Minoxidil causes sodium retention and if used alone can result in several hundred milli-equivalents of salt being retained together with a corresponding volume of water.
Therefore, in all patients who are not on dialysis, minoxidil must be given in conjunction with a diuretic in sufficient dosage to maintain salt and water balance. Examples of the daily dosages of diuretics commonly used when starting therapy with minoxidil include:
1. Hydrochlorothiazide (100 mg) - or other thiazides at equi-effective dosage.
2. Chlortalidone (100 mg).
3. Furosemide (80 mg).
If excessive water retention results in a weight gain of more than 3 pounds when a thiazide or chlortalidone is being used, diuretic therapy should be changed to furosemide, the dose of which may be increased in accordance with the patient's requirements. Diuretic dosage in children should be proportionally less in relation to weight.
Patients will require a sympathetic nervous system suppressant to limit a minoxidil-induced rise in heart rate. The preferred agent is a beta-blocker equivalent to an adult propranolol dosage of 80 - 160 mg/day. Higher doses may be required when pre-treated patients have an increase in heart rate exceeding 20 beats per minute or when simultaneous introduction causes an increase exceeding 10 beats per minute. When beta-blockers are contra-indicated, alternatives such as methyldopa may be used instead and should be started 24 hours prior to minoxidil.
Method of Administration
Minoxidil is contra-indicated in patients with a phaeochromocytoma because it may stimulate secretion of catecholamines from the tumour through its antihypertensive action.
Salt and water retention
If used alone, minoxidil can cause a significant retention of salt and water leading to physical signs such as oedema, and to clinical deterioration of some patients with heart failure. Diuretic treatment alone, or in combination with restricted salt intake is, therefore, necessary for all patients taking minoxidil. Haemodilution may occur leading to temporary decrease in haematocrit, haemoglobin, and erythrocyte count (by approximately 7% initially which then recovers to pre-treatment levels). The patient's bodyweight, fluid and electrolyte balance should be monitored for evidence of fluid retention.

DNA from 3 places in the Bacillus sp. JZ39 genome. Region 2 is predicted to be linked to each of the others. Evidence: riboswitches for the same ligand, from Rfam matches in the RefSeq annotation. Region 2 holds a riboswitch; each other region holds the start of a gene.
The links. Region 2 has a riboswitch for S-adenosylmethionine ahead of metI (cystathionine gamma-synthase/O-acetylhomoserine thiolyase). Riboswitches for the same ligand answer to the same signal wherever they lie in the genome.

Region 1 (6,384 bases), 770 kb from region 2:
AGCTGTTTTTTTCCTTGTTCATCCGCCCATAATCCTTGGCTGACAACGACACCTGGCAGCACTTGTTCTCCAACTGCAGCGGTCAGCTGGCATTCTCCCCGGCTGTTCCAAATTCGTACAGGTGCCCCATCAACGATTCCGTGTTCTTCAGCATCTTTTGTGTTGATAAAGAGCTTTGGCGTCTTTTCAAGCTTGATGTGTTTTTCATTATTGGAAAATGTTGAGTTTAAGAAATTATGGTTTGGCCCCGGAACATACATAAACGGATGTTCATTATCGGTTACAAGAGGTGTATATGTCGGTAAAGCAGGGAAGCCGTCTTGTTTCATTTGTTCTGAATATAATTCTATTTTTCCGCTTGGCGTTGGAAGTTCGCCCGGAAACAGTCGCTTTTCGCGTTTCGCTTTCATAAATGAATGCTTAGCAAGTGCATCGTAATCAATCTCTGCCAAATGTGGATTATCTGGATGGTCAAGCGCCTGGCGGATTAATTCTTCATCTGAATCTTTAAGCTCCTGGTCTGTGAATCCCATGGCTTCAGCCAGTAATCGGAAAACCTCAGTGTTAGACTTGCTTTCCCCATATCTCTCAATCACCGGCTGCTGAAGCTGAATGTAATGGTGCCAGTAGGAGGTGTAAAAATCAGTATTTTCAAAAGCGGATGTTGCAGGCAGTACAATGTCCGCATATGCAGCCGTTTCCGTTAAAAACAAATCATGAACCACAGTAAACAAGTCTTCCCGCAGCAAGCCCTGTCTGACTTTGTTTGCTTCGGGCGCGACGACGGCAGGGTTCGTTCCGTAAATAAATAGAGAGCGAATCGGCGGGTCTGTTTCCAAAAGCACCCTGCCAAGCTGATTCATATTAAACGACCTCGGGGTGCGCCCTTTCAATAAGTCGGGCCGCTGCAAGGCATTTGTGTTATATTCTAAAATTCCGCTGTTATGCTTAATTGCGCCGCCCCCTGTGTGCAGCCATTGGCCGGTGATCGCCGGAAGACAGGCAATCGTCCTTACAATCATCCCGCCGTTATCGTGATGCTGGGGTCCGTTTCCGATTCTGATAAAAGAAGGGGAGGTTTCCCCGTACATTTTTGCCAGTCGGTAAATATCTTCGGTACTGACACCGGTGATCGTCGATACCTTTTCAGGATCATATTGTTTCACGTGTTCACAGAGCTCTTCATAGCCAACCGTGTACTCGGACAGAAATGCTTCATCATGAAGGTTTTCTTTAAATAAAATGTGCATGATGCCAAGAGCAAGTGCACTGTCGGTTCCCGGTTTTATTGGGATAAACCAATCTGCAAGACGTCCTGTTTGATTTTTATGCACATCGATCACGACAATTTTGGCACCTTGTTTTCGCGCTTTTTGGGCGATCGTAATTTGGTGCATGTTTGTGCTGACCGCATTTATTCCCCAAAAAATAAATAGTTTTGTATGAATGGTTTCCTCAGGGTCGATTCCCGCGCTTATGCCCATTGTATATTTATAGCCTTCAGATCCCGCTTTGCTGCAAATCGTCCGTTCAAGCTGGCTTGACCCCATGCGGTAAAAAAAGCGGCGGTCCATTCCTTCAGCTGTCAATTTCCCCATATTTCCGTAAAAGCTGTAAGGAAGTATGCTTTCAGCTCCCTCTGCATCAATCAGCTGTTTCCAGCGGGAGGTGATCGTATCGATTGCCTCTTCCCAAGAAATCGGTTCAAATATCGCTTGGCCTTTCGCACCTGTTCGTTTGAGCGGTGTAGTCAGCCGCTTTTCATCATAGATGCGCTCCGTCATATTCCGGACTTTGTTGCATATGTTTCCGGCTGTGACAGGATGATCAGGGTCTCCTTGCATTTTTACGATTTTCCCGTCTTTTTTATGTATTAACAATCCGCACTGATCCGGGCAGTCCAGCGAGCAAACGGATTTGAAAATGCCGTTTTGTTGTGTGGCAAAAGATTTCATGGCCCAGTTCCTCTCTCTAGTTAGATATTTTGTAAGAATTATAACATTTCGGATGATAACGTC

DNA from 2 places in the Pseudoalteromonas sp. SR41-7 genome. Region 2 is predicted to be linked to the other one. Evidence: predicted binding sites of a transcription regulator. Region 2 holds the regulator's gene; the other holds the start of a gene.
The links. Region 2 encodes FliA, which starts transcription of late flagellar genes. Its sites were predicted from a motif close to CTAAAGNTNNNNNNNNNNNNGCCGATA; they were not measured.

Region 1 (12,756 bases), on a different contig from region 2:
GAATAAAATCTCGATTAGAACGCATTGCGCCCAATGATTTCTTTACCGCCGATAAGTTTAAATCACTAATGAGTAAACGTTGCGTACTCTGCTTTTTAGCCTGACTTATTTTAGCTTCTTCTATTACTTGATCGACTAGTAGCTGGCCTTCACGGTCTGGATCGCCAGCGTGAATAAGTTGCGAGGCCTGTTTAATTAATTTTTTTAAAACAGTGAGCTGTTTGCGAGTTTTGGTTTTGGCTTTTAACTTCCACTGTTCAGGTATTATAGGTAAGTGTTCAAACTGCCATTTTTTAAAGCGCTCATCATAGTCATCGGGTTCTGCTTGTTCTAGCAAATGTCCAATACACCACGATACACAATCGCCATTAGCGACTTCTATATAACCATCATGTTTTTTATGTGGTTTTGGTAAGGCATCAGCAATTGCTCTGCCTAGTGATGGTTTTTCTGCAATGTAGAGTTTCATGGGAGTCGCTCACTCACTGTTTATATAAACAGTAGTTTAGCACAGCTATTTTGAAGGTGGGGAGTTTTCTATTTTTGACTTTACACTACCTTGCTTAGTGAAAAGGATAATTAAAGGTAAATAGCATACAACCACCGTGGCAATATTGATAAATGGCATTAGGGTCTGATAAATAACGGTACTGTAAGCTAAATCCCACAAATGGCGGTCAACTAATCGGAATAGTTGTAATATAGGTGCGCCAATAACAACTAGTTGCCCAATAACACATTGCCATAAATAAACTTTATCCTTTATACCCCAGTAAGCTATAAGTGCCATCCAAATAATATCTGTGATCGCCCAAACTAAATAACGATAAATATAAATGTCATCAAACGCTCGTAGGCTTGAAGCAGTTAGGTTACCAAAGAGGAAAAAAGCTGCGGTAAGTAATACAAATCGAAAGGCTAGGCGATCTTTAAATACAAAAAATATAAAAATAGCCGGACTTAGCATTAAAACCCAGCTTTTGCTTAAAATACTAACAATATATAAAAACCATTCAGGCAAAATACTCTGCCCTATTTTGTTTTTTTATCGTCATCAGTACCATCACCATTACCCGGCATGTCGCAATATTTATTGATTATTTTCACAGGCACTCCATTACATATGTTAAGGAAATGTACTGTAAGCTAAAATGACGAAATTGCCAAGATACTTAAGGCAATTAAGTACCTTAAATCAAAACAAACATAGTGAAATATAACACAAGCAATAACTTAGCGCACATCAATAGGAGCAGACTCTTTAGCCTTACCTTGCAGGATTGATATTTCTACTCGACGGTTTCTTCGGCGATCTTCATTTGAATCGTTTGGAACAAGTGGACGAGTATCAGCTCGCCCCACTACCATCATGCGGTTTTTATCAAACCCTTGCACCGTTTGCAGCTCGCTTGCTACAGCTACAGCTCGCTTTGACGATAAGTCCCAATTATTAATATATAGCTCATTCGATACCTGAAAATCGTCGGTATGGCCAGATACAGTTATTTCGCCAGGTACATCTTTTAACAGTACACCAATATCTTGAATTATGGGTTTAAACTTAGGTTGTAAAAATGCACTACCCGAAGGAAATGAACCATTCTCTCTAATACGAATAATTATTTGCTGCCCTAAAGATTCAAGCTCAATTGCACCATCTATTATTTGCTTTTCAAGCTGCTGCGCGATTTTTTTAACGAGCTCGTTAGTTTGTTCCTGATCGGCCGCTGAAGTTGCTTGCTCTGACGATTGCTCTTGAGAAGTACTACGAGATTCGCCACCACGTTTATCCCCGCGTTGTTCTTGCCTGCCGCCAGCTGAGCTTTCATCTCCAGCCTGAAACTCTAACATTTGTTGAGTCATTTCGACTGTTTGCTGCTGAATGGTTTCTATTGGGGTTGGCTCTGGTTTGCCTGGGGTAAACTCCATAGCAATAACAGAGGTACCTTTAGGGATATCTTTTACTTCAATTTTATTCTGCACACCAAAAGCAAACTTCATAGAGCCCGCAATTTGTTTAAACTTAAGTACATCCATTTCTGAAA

Salt and water retention in excess of 1 to 1.5 kg may diminish the effectiveness of minoxidil. Patients should, therefore, be carefully instructed about compliance with diuretic therapy and a detailed record of body weight should be maintained.
The product should be used with particular attention to maintenance of salt and water balance in patients with renal impairment, but who are not on dialysis.
Renal failure or dialysis patients
Those patients with renal failure or on haemodialysis may require smaller doses of minoxidil.
Patients who have had myocardial infarction should only be treated with minoxidil after a stable post-infarction state has been established.
Because minoxidil is a vasodilator, reflex tachycardia may occur and possibly angina pectoris may occur in patients at risk; it is recommended that minoxidil be used in combination with beta-adrenergic blocking agent or other sympathetic nervous system suppressants to blunt or prevent such a response.
Hypertrichosis occurs in most patients treated with minoxidil and all patients should be warned of this possibility before starting therapy. Most patients will experience an elongation, thickening and enhanced pigmentation of fine body hair. Usually these signs will emerge 3 to 6 weeks after starting treatment. They initially emerge in the face, and they may slightly subside with continued treatment. However, hypertrichosis was hardly or not at all tolerable in less than 10% of patients. Spontaneous reversal to the pre-treatment state can be expected one to six months after cessation of therapy.